I just wanted to follow up on the comments by economists Robert Reischauer and Eugene Steuerle regarding the savings attributable to health information technology. First, if adoption of health IT is merely to save money, or if we are pursuing health IT for the sake of health IT, we should all go home. The goal is to improve the quality and efficiency of healthcare and health IT is a tool to get there.We all understand that there are competing demands for healthcare resources, and if health IT frees up some from a reduction in inefficiencies, they will be used somewhere else. And anyone who can successfully attribute hard-dollar savings to health IT should win the Nobel Prize -- I'm just not sure if it would be in medicine, economics or theoretical mathematics. That said, my fear from this report is that coming from Reischauer, the vice chairman of the Medicare Payment Advisory Commission, these statements may jeopardize federal -- and by association state and even local -- funding for health IT projects. We are finally making real progress in moving our industry toward the 21st century, and I would hate to lose that momentum. Not that it should be fueled by unreasonable expectations, but I do hope that the comments are considered in their entirety. To that end, I would reverse Reischauer's order: "While the jury is still out on how much money will be saved, health IT will lead to significant improvement on quality -- and would lay the groundwork for a pay-for-performance program." Healthcare resources are spent overwhelmingly on the chronically ill -- where most pay-for-performance metrics focus. To the extent that health IT benefits the care of those with chronic diseases, we will see savings. We have all seen a flattening of Medicare (non-prescription) spending this year, and I am betting it is related to the affordability of maintenance drugs by some going generic and the implementation of Part D. We'll see if my theory holds. Why focus health IT on chronic diseases? Because, as famed bankrobber Willie Sutton would say, "that's where the money is!"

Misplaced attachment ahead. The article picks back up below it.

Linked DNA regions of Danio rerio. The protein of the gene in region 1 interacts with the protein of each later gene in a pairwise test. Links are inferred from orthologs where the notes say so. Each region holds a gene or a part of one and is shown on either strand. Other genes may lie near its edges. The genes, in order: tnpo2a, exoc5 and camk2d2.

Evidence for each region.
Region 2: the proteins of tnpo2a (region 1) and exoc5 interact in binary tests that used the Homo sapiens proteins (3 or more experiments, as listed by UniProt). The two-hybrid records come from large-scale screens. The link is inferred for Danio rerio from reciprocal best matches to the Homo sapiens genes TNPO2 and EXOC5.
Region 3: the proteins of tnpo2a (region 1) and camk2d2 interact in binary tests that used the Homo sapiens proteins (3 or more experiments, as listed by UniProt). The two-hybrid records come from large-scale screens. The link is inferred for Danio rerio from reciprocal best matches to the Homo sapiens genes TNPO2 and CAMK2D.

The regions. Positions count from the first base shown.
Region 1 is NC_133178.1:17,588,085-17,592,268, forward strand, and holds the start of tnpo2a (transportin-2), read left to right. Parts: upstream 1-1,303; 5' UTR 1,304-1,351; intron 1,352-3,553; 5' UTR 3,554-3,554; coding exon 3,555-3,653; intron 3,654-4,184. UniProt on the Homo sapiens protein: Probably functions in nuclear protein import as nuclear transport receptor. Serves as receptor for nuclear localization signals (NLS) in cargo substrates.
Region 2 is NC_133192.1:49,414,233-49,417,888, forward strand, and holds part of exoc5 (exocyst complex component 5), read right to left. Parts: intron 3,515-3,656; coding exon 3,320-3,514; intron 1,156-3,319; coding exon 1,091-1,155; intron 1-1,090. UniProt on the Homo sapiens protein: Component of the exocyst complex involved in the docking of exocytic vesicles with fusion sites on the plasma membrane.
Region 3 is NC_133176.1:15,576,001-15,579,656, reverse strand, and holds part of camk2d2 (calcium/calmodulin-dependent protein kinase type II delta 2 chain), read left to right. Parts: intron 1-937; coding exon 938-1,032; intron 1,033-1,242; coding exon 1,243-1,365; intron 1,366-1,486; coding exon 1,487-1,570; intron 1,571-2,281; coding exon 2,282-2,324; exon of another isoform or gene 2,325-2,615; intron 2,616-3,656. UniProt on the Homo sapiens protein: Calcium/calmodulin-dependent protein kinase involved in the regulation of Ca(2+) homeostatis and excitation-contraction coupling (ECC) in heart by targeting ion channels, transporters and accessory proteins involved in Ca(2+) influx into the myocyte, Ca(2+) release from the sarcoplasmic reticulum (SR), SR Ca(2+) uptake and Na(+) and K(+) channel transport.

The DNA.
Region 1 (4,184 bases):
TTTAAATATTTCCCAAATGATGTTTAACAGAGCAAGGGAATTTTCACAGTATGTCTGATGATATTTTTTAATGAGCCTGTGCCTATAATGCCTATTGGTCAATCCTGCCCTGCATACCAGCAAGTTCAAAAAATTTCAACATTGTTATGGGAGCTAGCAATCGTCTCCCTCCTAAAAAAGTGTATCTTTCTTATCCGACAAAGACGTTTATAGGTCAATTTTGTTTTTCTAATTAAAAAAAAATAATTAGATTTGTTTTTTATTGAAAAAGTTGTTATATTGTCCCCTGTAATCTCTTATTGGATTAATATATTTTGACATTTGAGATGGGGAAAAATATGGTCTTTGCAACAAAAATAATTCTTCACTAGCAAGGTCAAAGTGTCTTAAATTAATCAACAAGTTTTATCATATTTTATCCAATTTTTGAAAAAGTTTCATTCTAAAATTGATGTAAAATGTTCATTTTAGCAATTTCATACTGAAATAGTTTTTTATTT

James GarnhamDirector of actuarial servicesGreater Rochester (N.Y.) IPA
$18.5 million boondoggleWasn't interoperability a key objective of this project? What did IBM do? From my vantage point they lectured us about the magic of a personal health record, not interoperability. John Loonsk talked about "What is under the water" in what was shown. I hope the Gartner Group will focus on that. My guess is that they find vaporware.
A. Scott HolmesChief executive officerHolmes GroupBryn Mawr, Pa. To submit a letter to YOUR VIEWS, click here . Please include your name, title and hometown.